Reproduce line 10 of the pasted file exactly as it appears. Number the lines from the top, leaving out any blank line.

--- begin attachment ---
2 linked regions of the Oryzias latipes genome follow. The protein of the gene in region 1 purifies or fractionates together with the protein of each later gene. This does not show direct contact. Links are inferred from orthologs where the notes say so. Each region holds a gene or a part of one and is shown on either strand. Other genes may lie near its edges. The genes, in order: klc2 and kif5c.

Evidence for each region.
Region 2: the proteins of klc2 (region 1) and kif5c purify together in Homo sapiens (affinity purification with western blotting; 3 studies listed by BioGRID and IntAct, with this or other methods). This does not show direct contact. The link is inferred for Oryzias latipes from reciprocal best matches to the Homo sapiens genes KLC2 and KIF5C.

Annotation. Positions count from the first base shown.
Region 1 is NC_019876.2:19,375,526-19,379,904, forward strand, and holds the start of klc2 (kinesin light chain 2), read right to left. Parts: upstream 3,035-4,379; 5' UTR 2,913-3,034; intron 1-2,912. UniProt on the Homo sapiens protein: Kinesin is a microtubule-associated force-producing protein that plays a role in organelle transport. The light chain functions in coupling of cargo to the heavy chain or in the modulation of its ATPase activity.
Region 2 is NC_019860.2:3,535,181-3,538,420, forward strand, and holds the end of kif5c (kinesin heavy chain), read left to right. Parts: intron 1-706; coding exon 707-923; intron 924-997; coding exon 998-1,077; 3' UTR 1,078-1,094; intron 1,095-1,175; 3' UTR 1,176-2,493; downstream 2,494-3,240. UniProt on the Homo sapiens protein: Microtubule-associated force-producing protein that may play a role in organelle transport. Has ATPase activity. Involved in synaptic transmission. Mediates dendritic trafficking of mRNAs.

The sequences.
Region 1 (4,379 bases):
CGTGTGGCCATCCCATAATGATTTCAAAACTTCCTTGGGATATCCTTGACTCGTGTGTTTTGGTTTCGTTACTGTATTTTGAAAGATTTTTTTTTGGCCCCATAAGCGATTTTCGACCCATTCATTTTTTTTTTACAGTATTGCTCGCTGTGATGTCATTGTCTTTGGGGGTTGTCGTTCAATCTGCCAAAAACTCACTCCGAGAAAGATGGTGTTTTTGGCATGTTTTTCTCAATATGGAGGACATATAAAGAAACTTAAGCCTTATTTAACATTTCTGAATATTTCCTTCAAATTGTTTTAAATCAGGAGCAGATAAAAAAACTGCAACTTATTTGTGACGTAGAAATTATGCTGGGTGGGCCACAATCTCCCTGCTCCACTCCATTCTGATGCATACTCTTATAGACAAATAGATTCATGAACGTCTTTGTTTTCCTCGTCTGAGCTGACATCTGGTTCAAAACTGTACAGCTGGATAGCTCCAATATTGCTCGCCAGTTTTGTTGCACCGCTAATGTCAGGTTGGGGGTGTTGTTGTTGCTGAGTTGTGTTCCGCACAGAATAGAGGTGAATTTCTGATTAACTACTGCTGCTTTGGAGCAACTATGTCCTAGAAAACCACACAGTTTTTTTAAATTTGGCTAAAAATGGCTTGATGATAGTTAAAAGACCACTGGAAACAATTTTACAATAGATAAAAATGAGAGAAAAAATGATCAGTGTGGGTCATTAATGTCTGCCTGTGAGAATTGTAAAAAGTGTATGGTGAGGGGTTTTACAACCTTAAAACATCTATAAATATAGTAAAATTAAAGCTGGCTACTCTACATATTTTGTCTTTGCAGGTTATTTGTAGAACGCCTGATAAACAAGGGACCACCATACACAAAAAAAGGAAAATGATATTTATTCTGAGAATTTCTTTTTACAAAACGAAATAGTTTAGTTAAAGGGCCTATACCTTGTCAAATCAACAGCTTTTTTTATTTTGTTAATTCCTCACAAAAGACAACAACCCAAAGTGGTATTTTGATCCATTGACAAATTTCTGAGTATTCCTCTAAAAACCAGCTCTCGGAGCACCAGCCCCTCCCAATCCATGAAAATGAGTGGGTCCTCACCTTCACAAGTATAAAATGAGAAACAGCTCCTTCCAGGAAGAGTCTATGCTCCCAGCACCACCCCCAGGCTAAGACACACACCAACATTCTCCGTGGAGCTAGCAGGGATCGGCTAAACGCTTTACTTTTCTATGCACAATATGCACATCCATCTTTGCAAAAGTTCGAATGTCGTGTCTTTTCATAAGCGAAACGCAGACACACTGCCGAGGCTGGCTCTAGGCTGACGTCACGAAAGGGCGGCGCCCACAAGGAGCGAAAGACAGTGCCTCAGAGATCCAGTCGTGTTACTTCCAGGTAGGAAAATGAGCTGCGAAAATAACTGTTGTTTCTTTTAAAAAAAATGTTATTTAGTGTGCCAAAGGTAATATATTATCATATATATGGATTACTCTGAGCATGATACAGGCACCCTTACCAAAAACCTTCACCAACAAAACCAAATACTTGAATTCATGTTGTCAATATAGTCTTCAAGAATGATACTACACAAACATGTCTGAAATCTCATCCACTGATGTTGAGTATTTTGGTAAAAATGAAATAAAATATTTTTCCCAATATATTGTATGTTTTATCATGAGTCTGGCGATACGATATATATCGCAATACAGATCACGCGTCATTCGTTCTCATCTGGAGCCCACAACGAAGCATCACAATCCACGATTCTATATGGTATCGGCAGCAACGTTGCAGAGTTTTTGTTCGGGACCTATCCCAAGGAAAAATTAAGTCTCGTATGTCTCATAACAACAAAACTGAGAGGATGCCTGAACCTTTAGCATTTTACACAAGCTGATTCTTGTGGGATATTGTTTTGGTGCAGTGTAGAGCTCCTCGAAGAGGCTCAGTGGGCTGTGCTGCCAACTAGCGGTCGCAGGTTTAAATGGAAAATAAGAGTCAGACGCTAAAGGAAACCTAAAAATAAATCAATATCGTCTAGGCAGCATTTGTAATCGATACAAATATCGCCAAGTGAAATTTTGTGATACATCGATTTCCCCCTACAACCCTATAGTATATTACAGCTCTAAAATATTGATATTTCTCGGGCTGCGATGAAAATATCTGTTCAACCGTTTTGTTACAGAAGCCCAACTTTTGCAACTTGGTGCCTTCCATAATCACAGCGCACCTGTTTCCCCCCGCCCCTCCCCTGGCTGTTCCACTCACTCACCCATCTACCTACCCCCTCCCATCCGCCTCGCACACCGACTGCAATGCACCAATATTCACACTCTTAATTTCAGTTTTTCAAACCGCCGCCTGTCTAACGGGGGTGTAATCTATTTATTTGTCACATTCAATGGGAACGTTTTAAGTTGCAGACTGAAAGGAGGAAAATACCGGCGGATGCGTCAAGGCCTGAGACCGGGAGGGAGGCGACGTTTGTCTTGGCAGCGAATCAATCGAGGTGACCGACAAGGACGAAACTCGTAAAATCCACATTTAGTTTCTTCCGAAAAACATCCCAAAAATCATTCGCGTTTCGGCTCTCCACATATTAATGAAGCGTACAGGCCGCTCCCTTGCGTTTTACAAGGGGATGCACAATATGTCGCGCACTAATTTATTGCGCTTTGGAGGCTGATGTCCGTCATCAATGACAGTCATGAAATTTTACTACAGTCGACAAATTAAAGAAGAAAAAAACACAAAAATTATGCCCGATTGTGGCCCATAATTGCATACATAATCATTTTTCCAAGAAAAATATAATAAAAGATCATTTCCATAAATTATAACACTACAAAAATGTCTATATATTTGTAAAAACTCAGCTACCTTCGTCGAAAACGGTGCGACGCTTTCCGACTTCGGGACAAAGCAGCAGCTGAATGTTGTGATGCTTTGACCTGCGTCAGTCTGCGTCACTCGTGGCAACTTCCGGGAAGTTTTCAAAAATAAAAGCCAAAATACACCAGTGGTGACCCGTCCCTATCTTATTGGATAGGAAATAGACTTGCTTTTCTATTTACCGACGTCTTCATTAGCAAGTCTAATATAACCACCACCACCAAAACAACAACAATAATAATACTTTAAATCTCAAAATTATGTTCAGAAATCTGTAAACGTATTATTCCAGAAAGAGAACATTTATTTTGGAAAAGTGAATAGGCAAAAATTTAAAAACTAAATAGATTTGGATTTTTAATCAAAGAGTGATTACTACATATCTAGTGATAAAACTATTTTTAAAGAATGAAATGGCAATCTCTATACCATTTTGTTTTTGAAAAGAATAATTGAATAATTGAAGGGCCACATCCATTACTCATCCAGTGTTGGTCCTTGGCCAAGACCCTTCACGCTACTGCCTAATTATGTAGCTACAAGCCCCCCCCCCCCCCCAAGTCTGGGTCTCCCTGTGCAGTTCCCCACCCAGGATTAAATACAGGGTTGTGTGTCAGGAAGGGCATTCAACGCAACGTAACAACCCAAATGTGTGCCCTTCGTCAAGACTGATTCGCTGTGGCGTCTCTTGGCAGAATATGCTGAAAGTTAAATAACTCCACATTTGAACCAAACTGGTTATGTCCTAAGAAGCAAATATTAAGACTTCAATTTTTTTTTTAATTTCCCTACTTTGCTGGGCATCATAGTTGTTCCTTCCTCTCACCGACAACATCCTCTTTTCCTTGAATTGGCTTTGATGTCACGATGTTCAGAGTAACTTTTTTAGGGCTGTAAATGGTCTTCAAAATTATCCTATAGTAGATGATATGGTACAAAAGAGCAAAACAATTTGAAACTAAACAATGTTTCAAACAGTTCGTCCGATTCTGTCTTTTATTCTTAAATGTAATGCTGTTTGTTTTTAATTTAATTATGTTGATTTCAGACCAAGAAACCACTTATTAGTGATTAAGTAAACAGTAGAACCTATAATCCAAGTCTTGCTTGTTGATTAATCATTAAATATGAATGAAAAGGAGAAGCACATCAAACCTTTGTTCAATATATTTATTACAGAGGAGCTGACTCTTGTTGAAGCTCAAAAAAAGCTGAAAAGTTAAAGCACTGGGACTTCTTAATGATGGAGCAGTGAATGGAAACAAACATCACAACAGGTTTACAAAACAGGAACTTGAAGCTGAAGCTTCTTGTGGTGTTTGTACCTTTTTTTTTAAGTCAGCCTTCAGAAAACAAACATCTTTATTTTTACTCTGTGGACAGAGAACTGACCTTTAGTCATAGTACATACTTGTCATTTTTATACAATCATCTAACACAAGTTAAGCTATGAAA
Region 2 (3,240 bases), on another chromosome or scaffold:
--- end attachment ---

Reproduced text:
Region 2 (3,240 bases), on another chromosome or scaffold: